A principal described by his teachers as a "superlative" administrator was honored Friday as the Berkeley Public Education Foundation’s educator of the Year.
“He goes far beyond the job description of principal,” King Middle School drama teacher
Richard Silberg said of Principal Neil Smith during last week’s BPEF luncheon. “He’s the ‘prince’ in ‘principal.’”
In addition to honoring Smith as educator of the year, the Foundation presented UC Berkeley education professor Pedro Noguera with the “Rise to the Challenge” Special Award and gave the Distinguished Business Partners awards to Bruce Ackerman of Ackerman’s Volvo Service and Andrew and Sally Han of Elmwood Stationers.
Smith has been King School’s principal since 1989, after spending 10 years as vice principal of San Ramon Valley High School and principal of a small parochial middle school in San Francisco.
During his tenure, King has been recognized as a California Distinguished School, has integrated “ecoliteracy” into the curriculum through the Edible Schoolyard and has served as a model school for its English curriculum.
A small booklet distributed at Friday’s luncheon, held at H’s Lordships restaurant, included words of praises from teachers and from Alice Waters, owner of Chez Panisse and founder of the Edible Schoolyard.
A recurring comment from all the respondents was Smith’s willingness to listen to everyone – not just hear, but listen – and then provide honest feedback and search for ways to meet a need.
“This is what I love so much about Neil: Somehow he manages to be entirely honest and straightforward and, at the same time, deliberate, authoritative and judicious,” Waters writes. “He meets problems head-on, spontaneously, by dipping into his great well of understanding.”
In his acceptance comments, Smith emphasized the importance of building a strong team, which is the key to a successful school.
“My primary accomplishment at King has been attracting and recruiting highly talented teachers,” he said.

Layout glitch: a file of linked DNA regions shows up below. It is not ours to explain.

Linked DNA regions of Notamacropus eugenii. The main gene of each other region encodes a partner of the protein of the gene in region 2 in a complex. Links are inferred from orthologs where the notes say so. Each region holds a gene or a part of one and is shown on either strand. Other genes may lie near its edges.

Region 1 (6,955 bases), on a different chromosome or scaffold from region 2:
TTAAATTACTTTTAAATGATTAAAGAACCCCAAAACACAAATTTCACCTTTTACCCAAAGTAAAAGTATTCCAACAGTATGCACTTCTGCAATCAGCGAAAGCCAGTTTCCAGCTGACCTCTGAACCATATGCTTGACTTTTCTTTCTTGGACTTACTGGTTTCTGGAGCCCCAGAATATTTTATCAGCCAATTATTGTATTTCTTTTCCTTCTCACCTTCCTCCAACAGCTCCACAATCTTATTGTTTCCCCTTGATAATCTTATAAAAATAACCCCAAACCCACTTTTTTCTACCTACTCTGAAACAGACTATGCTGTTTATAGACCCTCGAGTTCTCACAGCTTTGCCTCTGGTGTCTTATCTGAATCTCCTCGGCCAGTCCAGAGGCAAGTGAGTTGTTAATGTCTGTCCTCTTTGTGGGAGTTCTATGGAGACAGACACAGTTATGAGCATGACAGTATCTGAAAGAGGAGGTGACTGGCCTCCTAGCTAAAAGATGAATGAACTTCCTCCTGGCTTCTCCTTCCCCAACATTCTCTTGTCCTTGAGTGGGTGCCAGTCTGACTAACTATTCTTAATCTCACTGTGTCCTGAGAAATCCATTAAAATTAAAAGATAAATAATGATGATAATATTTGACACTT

The other educator honored Friday was Noguera, a former school board member and a highly vocal critic of institutional racism in its various forms.
He’s been active in Berkeley since 1981, when he moved to town to pursue a graduate degree in sociology at UC Berkeley. He became executive assistant to Loni Hancock when she was elected mayor in 1984, and he served on the school board from 1990 to 1994. In 1990 he also joined the faculty of the Graduate School of Education at Cal.
In her introduction of Noguera, UC Berkeley Community Relations Director Irene Hegarty said that throughout her many interactions with her colleague – at the university, in the community, during their shared tenure on the school board – she has seen an unswerving dedication to improving public schools for all children.
“He has a sense of purpose about having a sense of commitment,” Hegarty said.
Noguera – who is leaving Berkeley for a professorship at Harvard University – told the audience Friday that administrators come and go, school board members come and go, even teachers come and go. The only constant in a community is the community itself, and that’s where true change begins.
“It’s so easy to get complacent, it’s so easy to accept the disparities (between students of different races) as being normal, and think that certain kids just can’t learn, and if we believe that, then we fail.”
Both businesses honored last week have participated in the Foundation’s “Berkeley Businesses Support Berkeley Public Schools” campaign.
Ackerman has been a longtime supporter of New Columbus Elementary School (now Rosa Parks Elementary School) in his neighborhood in West Berkeley. He also has been a core Foundation supporter. Throughout all of the year 2000, the business is giving customers the option of directing 5 percent of their service bill to the Berkeley Public Education Foundation.
A similar effort has been undertaken by Elmwood Stationers, which contributed 10 percent of all sales from the back-to-school months of August and September. The store gives a year-round discount to teachers, and offers a deeper discount in August and September. The business also is frequently involved in school raffles and other fund-raisers.
In his introductory comments on the two honored businesses, Cody’s Books owner Andy Ross noted that both are involved in giving back to their community.
“Community businesses are the goose that lays the golden egg,” he said.